Marion Caroline Dougherty (February 9, 1923 – December 4, 2011), the renowned casting director, gave actors including Dustin Hoffman, James Dean, Warren Beatty, and Glenn Close their first shots in front of the camera. With her outstanding aptitude to recognize great headliners, Dougherty defied the system of the stock-casting by selecting actors with a nuanced sense of character and individuality.


Dougherty’s approach to casting was not in line with Hollywood’s conventions at the time – she was a “pioneer”, claimed Juliet Taylor. She guided her clients towards the right actor for the job, rather than settling with the film studios’ referrals back to their rota of actors who were assigned roles regardless of whether or not they were right for them.

“Before Marion, casting directors were more like organizers, secretaries who put together cattle calls. Marion turned it into a very selective process. She would say to directors, ‘I will bring in three or four actors, they all will be very different, but they all could play the role.’ She made a real contribution, and directors loved it.” – Juliet Taylor.


Her style of casting was something people quickly began to appreciate; not just by those actors who were finally being recognized for their talent, but also by directors and producers whose work was finally reaching higher levels of artistic excellence. As the industry began to realise that Dougherty’s style was a necessary component, more openings were created for talented actors who, in that day, would have been somewhat dubious choices.

“She had an eye for seeing talent before it fully blossomed.” – Susan King.


The documentary ‘Casting By’ (2007), directed by Tom Donahue, focuses on the lives of Dougherty and another casting pioneer, Lynn Stalmaster. In the 12 hours of interviews he did with Dougherty, Donahue captures her unique and vibrant personality. We are shown a variety of amusing (and often rather moving) interviews with a variety of stars including Al Pacino and Dustin Hoffman, who seem to describe this unanimous effect Dougherty had on their lives – opening doors to the industry that would otherwise have been left unopened.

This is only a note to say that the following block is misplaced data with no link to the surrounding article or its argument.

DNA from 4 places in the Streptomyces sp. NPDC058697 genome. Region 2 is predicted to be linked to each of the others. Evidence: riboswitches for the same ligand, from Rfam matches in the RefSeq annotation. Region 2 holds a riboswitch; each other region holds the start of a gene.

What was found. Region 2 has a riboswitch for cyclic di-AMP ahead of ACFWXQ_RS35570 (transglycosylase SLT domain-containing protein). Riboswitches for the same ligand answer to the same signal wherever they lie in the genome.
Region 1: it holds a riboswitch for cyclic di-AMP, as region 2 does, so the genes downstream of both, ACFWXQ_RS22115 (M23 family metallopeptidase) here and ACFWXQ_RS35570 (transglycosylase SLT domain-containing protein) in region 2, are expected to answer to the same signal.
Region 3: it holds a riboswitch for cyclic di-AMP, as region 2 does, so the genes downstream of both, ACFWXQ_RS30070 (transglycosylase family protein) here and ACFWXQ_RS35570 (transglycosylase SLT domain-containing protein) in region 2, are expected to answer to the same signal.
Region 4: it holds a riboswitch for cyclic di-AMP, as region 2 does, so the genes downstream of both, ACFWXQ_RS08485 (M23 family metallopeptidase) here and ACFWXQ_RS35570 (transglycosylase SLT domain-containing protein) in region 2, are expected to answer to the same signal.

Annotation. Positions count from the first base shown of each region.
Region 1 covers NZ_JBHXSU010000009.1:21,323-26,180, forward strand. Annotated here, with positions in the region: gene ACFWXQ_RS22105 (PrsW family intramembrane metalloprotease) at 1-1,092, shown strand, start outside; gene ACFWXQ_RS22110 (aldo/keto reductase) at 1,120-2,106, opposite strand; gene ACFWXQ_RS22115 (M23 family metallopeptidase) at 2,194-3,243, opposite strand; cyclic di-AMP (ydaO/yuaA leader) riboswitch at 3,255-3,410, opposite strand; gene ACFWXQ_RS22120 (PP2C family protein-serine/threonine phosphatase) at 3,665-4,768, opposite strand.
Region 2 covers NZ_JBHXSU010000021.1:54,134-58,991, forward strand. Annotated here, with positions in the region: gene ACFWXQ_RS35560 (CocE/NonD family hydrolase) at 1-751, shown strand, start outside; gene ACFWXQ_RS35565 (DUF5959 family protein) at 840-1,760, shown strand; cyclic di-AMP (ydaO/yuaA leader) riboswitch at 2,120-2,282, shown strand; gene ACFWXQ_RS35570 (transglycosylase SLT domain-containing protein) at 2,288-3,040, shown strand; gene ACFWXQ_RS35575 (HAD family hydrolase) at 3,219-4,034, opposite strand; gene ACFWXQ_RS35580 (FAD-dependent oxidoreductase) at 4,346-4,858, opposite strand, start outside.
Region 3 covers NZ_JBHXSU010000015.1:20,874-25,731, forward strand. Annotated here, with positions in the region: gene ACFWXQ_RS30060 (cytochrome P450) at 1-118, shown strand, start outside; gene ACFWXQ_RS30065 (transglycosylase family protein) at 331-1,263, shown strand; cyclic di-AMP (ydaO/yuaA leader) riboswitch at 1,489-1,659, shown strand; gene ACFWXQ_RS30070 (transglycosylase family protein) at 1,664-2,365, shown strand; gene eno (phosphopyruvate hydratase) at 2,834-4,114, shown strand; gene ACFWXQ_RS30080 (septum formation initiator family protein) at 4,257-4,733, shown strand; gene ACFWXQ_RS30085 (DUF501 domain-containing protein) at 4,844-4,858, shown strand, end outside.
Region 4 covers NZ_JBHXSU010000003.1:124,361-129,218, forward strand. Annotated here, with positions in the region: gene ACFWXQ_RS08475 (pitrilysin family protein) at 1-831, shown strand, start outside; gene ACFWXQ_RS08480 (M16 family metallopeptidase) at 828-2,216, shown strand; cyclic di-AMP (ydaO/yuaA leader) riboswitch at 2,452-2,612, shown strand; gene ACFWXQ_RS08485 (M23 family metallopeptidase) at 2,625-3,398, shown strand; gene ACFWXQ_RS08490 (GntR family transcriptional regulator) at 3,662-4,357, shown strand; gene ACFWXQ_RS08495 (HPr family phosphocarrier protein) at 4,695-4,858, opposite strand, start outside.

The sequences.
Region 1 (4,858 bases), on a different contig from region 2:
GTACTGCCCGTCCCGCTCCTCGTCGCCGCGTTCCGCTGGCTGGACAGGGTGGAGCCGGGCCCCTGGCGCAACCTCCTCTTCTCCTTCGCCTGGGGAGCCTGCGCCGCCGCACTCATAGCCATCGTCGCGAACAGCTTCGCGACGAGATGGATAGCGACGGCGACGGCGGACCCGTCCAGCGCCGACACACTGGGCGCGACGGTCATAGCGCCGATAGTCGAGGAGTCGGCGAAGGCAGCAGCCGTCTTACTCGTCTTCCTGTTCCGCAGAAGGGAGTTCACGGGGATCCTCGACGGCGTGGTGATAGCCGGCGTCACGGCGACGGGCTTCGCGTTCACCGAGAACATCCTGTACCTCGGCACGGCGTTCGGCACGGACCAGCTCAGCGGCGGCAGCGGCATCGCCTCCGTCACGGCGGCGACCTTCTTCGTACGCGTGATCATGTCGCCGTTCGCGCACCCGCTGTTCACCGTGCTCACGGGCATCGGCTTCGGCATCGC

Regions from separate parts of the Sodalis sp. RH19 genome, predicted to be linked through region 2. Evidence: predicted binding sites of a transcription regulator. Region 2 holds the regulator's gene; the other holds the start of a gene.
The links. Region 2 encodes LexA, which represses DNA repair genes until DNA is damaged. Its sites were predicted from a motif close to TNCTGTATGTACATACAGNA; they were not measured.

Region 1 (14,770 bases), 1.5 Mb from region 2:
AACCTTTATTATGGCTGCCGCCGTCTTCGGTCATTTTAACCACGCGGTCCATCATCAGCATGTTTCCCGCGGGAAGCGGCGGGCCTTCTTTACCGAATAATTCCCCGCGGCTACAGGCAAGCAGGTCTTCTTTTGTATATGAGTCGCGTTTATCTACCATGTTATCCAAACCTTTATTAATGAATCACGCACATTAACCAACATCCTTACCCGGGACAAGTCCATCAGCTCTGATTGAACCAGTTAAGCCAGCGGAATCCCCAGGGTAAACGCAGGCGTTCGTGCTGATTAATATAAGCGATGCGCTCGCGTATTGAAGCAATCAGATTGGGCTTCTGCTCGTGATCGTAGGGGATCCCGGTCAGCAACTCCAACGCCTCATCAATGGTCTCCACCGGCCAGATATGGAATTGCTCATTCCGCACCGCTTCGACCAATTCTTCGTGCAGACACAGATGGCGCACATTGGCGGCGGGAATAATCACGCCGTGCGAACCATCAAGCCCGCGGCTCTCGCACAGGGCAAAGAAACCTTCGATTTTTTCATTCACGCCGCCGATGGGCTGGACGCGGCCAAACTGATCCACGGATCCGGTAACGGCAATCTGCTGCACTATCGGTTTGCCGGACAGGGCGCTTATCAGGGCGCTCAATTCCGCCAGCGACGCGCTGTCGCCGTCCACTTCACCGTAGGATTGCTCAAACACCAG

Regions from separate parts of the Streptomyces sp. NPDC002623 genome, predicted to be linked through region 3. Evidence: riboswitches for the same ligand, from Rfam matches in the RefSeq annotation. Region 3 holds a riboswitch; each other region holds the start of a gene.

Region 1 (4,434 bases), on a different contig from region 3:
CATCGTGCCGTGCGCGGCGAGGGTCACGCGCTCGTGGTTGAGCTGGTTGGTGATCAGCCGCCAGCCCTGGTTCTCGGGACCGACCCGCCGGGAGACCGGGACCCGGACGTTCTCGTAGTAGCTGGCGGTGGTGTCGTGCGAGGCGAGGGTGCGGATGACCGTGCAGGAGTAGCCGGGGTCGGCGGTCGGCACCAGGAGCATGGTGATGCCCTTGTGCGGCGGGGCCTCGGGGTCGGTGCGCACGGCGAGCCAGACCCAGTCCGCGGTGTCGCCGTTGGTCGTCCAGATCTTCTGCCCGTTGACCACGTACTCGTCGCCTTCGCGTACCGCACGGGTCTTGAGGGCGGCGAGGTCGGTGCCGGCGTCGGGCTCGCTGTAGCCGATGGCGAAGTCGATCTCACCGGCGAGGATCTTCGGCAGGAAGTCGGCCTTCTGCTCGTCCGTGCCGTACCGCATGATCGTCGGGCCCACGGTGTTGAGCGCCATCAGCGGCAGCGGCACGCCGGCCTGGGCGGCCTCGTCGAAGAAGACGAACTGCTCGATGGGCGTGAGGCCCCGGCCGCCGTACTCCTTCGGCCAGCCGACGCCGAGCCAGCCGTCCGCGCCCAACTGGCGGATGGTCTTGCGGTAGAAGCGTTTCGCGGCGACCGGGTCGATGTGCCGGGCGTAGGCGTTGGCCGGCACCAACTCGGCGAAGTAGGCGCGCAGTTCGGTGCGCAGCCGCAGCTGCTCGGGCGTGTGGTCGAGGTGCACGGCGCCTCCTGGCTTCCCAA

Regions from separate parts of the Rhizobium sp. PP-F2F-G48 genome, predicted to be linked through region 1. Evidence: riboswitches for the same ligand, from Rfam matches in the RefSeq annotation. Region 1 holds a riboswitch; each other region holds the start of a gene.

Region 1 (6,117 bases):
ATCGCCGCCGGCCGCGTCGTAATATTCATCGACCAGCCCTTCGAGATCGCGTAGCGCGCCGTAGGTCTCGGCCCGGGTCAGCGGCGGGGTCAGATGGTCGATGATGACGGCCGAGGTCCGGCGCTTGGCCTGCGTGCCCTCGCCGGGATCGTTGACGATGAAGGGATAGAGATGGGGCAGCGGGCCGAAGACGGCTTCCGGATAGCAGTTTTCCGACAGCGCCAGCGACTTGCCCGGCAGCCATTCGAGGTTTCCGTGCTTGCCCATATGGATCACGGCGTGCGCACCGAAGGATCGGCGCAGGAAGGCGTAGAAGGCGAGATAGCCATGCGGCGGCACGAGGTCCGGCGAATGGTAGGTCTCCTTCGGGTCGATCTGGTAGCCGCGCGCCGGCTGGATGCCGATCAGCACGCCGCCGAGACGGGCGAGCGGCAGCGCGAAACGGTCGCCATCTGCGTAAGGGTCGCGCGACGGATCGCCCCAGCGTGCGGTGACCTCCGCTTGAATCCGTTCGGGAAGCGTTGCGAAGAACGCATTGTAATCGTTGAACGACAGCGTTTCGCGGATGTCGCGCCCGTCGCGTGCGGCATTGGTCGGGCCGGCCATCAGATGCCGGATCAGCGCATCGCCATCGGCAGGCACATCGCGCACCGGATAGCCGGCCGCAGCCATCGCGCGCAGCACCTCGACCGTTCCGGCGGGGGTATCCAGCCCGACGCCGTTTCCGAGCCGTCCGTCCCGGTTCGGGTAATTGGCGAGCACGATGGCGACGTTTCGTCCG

Dougherty was in New York at the time when small theatre was at its peak, and she was able to bring casting into a new perspective.

“She had complete power to find somebody off-Broadway, bring them in and put them on TV. Nobody said yes or no to her choices. Television was so new and fast, I don’t know if anybody had the skill sets to really supervise her.” – Tom Donahue.


So what is so special about Dougherty’s method? Casting for a variety was more important to Dougherty than casting for one specific style. Furthermore, prior to Dougherty’s ‘movement’, chemistry between actors was something that hadn’t necessarily been seen as important for production success. Dougherty’s familiarity for, and awareness of, her actors was something which really set her apart – she really knew them. 

Top Tips

Though it may difficult to reproduce Dougherty’s trademark casting method, Stephanie Ciccarelli (Co-founder and Chief Bran Officer of recently created a list of top tips to consider when casting for a project:

  • Clearly understand the director or producer’s vision
  • Have a thorough grasp of the roles you’re casting for
  • Keep your ear to the ground for new talent
  • See what others don’t see
  • Be confident in your choices, especially when giving someone their first real job
  • Maintain high standards for casting, no matter how small the role
  • Look for chemistry between actors
  • Truly enjoy the people you’re working with (you need to love actors!)